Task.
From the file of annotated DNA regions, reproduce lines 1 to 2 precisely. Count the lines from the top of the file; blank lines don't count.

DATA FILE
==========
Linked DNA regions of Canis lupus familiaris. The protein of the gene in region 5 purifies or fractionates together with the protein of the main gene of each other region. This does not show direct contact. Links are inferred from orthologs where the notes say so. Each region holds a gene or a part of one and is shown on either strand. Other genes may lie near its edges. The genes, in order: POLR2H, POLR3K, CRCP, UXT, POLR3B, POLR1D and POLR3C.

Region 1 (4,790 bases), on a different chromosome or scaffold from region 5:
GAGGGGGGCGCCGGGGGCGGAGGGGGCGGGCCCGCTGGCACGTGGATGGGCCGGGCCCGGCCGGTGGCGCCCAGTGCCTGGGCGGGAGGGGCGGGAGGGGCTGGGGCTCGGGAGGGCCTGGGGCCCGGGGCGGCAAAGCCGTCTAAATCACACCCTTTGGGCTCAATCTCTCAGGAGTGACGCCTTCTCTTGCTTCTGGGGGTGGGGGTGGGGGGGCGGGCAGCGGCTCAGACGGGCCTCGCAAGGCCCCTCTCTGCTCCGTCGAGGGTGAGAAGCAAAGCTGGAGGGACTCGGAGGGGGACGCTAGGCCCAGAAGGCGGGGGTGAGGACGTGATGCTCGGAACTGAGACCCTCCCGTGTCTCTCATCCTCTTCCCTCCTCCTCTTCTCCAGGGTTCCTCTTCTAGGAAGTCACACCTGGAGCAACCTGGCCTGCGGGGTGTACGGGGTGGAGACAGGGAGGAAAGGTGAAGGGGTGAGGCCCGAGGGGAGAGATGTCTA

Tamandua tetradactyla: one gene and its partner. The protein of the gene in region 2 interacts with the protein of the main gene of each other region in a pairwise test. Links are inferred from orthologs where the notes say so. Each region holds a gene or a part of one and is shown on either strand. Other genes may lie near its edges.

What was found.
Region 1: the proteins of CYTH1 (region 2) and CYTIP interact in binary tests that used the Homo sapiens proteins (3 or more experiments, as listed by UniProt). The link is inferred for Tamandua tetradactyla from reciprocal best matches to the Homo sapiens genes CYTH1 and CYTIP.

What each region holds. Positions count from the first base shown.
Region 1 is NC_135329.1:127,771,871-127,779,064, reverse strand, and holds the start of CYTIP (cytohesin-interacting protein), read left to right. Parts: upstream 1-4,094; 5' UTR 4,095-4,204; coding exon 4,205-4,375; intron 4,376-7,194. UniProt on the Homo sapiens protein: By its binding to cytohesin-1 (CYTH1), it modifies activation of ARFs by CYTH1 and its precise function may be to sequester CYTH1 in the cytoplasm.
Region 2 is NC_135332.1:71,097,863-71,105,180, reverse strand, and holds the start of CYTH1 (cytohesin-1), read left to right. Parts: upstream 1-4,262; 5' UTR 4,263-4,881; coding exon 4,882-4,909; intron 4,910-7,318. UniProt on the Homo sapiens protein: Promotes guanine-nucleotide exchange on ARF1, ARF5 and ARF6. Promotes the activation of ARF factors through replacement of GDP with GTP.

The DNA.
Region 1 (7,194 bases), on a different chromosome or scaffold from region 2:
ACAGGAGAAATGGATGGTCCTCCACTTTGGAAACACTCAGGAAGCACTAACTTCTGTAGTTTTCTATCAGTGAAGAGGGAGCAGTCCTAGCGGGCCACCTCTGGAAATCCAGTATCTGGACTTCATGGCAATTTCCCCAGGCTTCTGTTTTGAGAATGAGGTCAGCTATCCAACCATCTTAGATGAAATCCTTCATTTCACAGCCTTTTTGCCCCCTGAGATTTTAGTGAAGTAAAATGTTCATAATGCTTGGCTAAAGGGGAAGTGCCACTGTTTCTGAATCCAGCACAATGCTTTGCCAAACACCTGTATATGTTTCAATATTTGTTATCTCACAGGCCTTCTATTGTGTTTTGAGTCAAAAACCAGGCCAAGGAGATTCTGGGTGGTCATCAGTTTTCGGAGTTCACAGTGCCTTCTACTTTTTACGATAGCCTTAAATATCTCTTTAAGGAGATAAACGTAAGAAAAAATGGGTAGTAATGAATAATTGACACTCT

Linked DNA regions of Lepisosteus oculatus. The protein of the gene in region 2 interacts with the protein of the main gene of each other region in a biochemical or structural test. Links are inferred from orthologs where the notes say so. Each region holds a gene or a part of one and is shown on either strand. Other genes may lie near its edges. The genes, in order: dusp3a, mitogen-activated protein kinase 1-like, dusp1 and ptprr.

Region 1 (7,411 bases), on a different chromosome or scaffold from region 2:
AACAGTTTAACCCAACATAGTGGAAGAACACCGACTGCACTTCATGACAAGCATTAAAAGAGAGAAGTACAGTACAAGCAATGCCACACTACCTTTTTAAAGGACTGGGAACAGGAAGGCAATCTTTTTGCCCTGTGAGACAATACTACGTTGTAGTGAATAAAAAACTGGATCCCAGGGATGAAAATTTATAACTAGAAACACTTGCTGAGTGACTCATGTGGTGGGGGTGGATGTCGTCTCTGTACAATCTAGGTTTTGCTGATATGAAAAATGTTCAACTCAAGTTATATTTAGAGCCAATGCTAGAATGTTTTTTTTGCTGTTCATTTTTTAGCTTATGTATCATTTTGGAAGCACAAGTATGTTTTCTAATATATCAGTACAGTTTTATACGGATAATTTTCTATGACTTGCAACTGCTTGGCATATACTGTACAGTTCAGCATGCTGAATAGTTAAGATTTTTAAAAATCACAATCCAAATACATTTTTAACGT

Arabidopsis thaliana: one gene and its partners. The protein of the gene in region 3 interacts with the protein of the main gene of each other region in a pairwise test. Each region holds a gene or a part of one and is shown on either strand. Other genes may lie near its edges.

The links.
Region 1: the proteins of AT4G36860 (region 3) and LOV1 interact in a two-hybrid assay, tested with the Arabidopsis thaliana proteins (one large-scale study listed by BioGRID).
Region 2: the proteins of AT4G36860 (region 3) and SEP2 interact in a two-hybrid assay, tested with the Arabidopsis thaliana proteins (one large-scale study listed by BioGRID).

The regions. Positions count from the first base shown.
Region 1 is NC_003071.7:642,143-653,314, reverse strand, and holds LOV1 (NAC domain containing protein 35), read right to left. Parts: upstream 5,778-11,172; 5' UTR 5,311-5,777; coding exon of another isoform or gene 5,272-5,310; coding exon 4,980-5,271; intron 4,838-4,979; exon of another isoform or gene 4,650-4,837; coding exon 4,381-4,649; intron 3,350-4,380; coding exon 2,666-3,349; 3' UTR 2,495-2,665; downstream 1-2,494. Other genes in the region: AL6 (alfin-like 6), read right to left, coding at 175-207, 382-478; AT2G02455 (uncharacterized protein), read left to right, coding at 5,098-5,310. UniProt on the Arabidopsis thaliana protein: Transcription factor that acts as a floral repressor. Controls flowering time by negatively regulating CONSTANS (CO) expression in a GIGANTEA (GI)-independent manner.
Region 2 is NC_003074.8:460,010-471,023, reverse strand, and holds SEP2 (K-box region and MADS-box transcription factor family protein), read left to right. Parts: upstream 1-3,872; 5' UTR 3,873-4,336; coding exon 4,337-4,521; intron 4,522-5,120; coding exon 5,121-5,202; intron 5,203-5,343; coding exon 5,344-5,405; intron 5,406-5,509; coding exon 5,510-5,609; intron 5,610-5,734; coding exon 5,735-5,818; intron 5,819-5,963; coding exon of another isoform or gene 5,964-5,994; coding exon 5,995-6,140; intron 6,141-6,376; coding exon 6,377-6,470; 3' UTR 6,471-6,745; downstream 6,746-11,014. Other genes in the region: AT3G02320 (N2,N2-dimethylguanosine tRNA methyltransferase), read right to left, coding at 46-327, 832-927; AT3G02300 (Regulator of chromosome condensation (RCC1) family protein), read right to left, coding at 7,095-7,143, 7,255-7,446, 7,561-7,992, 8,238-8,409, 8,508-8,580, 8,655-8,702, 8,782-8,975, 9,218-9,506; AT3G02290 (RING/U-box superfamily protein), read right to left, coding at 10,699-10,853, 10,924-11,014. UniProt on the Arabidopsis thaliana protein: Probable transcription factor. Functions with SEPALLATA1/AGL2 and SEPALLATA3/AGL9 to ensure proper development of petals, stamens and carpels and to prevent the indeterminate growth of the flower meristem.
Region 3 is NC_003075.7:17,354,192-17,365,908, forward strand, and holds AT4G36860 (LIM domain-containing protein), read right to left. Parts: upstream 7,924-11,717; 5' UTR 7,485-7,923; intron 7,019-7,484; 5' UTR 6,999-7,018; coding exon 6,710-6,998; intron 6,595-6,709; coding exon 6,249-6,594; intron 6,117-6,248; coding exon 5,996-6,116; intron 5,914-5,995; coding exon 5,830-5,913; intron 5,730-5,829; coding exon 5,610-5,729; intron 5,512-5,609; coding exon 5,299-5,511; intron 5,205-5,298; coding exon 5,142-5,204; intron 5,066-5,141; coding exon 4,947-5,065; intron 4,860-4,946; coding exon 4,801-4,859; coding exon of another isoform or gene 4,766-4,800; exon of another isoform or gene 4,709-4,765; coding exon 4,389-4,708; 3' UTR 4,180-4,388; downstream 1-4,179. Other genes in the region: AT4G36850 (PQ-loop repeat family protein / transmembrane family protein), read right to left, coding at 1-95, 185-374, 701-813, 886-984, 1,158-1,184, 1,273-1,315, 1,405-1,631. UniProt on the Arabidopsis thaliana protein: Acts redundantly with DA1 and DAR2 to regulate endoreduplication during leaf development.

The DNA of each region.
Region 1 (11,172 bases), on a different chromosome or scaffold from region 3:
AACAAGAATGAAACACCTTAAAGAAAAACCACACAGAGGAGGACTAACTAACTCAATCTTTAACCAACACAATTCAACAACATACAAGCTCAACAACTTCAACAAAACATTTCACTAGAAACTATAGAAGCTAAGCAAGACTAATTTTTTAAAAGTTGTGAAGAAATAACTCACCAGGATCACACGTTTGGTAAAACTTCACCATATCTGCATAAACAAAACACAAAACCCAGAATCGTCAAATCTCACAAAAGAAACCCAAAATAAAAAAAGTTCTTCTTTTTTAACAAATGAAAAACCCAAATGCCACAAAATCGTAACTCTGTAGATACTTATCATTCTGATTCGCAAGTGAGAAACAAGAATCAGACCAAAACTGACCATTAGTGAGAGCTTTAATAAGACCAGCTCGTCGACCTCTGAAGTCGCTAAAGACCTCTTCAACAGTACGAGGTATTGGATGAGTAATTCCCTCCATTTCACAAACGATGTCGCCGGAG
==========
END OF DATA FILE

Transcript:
Linked DNA regions of Canis lupus familiaris. The protein of the gene in region 5 purifies or fractionates together with the protein of the main gene of each other region. This does not show direct contact. Links are inferred from orthologs where the notes say so. Each region holds a gene or a part of one and is shown on either strand. Other genes may lie near its edges. The genes, in order: POLR2H, POLR3K, CRCP, UXT, POLR3B, POLR1D and POLR3C.

Region 1 (4,790 bases), on a different chromosome or scaffold from region 5: